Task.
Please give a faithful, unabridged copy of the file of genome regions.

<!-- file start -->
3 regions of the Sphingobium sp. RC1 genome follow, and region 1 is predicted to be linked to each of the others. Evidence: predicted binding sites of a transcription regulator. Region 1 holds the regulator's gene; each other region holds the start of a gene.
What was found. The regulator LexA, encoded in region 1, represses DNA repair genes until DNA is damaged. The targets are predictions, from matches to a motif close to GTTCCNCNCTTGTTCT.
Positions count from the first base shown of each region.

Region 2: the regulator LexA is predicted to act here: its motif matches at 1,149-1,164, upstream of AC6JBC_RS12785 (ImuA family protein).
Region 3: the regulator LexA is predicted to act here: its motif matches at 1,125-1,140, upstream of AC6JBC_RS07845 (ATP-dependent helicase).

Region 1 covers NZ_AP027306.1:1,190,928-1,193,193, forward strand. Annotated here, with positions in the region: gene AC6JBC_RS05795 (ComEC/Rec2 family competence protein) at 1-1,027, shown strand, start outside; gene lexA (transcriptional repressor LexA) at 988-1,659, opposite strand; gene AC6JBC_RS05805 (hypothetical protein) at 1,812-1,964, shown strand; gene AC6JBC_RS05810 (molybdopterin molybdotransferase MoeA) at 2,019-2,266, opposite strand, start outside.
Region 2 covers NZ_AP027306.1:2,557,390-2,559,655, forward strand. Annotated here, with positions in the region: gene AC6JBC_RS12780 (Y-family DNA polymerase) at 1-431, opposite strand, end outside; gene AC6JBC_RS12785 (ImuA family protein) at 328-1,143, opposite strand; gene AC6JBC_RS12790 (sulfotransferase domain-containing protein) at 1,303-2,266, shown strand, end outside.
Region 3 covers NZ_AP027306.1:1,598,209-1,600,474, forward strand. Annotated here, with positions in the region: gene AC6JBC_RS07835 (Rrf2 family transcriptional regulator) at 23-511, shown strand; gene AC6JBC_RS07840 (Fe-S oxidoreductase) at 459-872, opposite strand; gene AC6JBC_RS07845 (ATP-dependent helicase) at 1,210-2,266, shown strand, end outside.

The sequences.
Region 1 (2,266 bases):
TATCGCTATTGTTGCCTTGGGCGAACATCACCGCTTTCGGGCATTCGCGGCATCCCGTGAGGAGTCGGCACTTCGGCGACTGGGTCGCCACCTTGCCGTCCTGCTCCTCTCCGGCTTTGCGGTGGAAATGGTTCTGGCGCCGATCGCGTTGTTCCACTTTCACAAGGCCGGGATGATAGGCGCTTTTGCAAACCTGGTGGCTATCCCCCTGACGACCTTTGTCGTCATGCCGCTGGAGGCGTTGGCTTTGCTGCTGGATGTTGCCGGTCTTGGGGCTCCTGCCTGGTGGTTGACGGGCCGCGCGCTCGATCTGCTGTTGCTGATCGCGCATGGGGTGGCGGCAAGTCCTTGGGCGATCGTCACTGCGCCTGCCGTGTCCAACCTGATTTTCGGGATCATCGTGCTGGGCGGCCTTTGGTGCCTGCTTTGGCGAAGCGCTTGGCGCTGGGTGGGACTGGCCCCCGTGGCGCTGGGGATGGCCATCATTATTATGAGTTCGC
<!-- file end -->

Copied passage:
3 regions of the Sphingobium sp. RC1 genome follow, and region 1 is predicted to be linked to each of the others. Evidence: predicted binding sites of a transcription regulator. Region 1 holds the regulator's gene; each other region holds the start of a gene.
What was found. The regulator LexA, encoded in region 1, represses DNA repair genes until DNA is damaged. The targets are predictions, from matches to a motif close to GTTCCNCNCTTGTTCT.
Positions count from the first base shown of each region.

Region 2: the regulator LexA is predicted to act here: its motif matches at 1,149-1,164, upstream of AC6JBC_RS12785 (ImuA family protein).
Region 3: the regulator LexA is predicted to act here: its motif matches at 1,125-1,140, upstream of AC6JBC_RS07845 (ATP-dependent helicase).

Region 1 covers NZ_AP027306.1:1,190,928-1,193,193, forward strand. Annotated here, with positions in the region: gene AC6JBC_RS05795 (ComEC/Rec2 family competence protein) at 1-1,027, shown strand, start outside; gene lexA (transcriptional repressor LexA) at 988-1,659, opposite strand; gene AC6JBC_RS05805 (hypothetical protein) at 1,812-1,964, shown strand; gene AC6JBC_RS05810 (molybdopterin molybdotransferase MoeA) at 2,019-2,266, opposite strand, start outside.
Region 2 covers NZ_AP027306.1:2,557,390-2,559,655, forward strand. Annotated here, with positions in the region: gene AC6JBC_RS12780 (Y-family DNA polymerase) at 1-431, opposite strand, end outside; gene AC6JBC_RS12785 (ImuA family protein) at 328-1,143, opposite strand; gene AC6JBC_RS12790 (sulfotransferase domain-containing protein) at 1,303-2,266, shown strand, end outside.
Region 3 covers NZ_AP027306.1:1,598,209-1,600,474, forward strand. Annotated here, with positions in the region: gene AC6JBC_RS07835 (Rrf2 family transcriptional regulator) at 23-511, shown strand; gene AC6JBC_RS07840 (Fe-S oxidoreductase) at 459-872, opposite strand; gene AC6JBC_RS07845 (ATP-dependent helicase) at 1,210-2,266, shown strand, end outside.

The sequences.
Region 1 (2,266 bases):
TATCGCTATTGTTGCCTTGGGCGAACATCACCGCTTTCGGGCATTCGCGGCATCCCGTGAGGAGTCGGCACTTCGGCGACTGGGTCGCCACCTTGCCGTCCTGCTCCTCTCCGGCTTTGCGGTGGAAATGGTTCTGGCGCCGATCGCGTTGTTCCACTTTCACAAGGCCGGGATGATAGGCGCTTTTGCAAACCTGGTGGCTATCCCCCTGACGACCTTTGTCGTCATGCCGCTGGAGGCGTTGGCTTTGCTGCTGGATGTTGCCGGTCTTGGGGCTCCTGCCTGGTGGTTGACGGGCCGCGCGCTCGATCTGCTGTTGCTGATCGCGCATGGGGTGGCGGCAAGTCCTTGGGCGATCGTCACTGCGCCTGCCGTGTCCAACCTGATTTTCGGGATCATCGTGCTGGGCGGCCTTTGGTGCCTGCTTTGGCGAAGCGCTTGGCGCTGGGTGGGACTGGCCCCCGTGGCGCTGGGGATGGCCATCATTATTATGAGTTCGC